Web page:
movies that were being rented, and whether a given movie would
	be suitable for a customer's children.  Plaintiffs' absences
	for physical and medical reasons, and their difficulty in
	keeping up with ordering and knowing their increasing stock
	were, at first, tolerated by their customers. Plaintiffs had
	one occasional helper in their friend, Mrs. Patricia Buser.
	Mrs. Buser's knowledge and abilities matched those of Plaintiffs,
	and her acceptance of, and dedication to their business concept
	made her invaluable as she tended the business, most frequently
	without remuneration, after the MVA, when neither Plaintiff
	could, to help mitigate business setbacks.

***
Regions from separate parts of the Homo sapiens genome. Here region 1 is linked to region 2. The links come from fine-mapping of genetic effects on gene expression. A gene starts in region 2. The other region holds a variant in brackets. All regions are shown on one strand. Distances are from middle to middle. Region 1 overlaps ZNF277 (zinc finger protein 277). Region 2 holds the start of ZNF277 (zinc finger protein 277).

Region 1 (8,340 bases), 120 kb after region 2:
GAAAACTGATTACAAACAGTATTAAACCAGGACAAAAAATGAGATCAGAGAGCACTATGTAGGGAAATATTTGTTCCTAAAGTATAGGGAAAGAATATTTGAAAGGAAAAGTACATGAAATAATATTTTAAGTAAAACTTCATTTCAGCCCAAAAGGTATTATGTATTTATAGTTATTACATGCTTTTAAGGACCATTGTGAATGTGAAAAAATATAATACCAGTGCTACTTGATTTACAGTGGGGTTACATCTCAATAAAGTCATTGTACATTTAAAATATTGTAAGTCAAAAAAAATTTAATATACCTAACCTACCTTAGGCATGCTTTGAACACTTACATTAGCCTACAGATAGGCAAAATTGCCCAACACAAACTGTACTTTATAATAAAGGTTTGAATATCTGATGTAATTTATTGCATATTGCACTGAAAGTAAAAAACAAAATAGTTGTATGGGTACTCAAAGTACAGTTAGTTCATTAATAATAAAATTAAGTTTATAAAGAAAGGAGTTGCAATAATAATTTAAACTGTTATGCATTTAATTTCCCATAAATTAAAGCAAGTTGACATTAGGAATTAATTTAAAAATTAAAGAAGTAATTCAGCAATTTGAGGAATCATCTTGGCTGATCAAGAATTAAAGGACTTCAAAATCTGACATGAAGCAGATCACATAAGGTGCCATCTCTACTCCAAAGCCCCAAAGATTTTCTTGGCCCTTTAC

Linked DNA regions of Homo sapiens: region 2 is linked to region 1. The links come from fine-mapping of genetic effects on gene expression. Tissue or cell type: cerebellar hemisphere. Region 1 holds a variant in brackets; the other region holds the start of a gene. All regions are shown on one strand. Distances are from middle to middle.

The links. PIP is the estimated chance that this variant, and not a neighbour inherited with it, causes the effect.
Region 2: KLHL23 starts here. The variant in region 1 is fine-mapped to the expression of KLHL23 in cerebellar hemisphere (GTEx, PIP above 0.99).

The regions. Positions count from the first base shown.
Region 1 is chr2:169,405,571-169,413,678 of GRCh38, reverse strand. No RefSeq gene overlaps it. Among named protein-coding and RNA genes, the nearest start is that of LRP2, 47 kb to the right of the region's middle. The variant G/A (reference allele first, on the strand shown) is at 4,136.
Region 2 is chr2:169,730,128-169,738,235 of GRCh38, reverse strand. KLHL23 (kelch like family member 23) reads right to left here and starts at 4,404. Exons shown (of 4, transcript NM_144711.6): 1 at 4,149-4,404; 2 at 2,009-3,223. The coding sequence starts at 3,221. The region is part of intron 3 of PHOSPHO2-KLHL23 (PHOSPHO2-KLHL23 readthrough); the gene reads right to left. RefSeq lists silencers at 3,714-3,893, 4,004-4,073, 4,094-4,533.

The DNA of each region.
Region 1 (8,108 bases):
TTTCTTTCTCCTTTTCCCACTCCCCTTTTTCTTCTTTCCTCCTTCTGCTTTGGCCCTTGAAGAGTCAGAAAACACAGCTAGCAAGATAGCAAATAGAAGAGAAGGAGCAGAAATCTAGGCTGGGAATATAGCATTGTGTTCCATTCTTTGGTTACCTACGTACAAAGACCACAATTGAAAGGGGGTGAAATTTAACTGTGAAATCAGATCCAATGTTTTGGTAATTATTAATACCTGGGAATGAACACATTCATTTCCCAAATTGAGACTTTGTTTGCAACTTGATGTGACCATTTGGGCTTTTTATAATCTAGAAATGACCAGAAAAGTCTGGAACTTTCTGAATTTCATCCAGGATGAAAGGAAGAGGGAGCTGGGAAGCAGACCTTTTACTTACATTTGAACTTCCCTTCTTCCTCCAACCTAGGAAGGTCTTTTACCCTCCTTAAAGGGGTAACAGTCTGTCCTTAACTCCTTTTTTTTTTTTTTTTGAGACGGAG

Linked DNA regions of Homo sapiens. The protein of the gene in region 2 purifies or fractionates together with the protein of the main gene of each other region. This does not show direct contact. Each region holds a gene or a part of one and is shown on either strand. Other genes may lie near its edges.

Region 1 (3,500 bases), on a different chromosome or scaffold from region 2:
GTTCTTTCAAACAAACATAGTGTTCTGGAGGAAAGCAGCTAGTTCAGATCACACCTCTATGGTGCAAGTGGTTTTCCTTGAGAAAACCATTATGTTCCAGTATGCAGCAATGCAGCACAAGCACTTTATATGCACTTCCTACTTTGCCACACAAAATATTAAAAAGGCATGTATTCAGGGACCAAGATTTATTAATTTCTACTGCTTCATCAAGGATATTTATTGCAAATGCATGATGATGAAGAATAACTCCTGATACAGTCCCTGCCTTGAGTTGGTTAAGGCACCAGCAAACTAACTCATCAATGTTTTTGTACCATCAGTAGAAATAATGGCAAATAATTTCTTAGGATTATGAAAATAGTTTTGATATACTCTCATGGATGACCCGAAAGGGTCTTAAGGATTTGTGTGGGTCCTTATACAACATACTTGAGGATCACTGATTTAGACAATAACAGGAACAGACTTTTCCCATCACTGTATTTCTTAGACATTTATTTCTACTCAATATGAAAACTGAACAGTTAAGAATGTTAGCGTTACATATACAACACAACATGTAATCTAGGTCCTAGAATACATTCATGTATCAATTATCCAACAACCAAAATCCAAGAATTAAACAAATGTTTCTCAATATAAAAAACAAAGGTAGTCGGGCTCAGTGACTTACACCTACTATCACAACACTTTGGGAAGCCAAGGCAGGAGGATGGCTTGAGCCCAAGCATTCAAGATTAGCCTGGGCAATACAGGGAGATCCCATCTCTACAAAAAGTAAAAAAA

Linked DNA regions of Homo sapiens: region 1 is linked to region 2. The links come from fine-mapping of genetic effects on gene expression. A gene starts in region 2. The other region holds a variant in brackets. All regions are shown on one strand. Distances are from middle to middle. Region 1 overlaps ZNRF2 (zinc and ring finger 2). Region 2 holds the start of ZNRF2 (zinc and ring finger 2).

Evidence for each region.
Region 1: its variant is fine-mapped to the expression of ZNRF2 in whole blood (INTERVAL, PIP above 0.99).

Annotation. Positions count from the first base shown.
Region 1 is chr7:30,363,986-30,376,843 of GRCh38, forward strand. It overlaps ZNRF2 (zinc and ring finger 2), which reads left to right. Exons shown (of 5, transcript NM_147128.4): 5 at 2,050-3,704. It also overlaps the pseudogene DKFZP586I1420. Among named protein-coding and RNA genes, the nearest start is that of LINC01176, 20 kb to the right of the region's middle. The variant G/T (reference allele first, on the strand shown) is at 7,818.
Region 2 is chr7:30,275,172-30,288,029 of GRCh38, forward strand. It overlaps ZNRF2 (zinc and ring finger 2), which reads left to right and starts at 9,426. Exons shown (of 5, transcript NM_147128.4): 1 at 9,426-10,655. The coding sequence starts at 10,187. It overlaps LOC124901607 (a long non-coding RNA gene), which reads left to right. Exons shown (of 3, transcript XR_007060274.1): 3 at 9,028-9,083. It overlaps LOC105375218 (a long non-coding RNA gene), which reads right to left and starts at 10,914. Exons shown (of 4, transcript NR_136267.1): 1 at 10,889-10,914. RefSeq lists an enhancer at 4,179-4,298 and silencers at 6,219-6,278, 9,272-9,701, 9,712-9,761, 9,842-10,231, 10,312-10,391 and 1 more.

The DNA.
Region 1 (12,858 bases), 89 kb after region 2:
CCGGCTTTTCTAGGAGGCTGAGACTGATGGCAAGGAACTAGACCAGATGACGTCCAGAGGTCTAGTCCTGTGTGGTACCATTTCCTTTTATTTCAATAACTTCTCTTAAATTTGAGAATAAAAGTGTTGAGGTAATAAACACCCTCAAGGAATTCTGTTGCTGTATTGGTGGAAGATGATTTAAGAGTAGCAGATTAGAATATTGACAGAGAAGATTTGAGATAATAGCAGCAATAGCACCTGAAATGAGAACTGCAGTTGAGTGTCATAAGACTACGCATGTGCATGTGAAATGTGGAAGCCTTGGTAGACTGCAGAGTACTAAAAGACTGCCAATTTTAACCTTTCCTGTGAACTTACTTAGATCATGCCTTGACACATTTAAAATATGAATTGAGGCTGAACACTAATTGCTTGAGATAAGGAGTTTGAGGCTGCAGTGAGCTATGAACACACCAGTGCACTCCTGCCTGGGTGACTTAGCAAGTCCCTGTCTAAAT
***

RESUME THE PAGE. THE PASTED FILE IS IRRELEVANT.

In November 1994, Plaintiff Bellamente was caused to fall down
	stairs by MVA injury related numbness and weakness in his feet.
	His chiropractor immediately arranged an emergency appointment
	with a neurologist, and it became apparent that Plaintiff had
	injuries more serious than thought, requiring treatment by other
	than a chiropractor.  This Plaintiff was referred to Peter H.
	Schmaus, M.D., Gary Alweiss, M.D., and other physicians.

	Around December of 1994, chiropractor, Dr. Peter N. Boulukos
	became suspicious that physical damages were present that
	might require other than chiropractic treatment in Plaintiff
	Hammel as well, and referred him to Peter H. Schmaus, M.D. In
	preparation for these visits to Dr. Schmaus, and others, Dr.
	Boulukos ordered radiologicals of the apparently insulted
	body parts, which indeed showed, according to radiological
	reports and consultations with other physicians, the existence
	of damages that required a more aggressive, and medical, in
	addition to chiropractic treatment.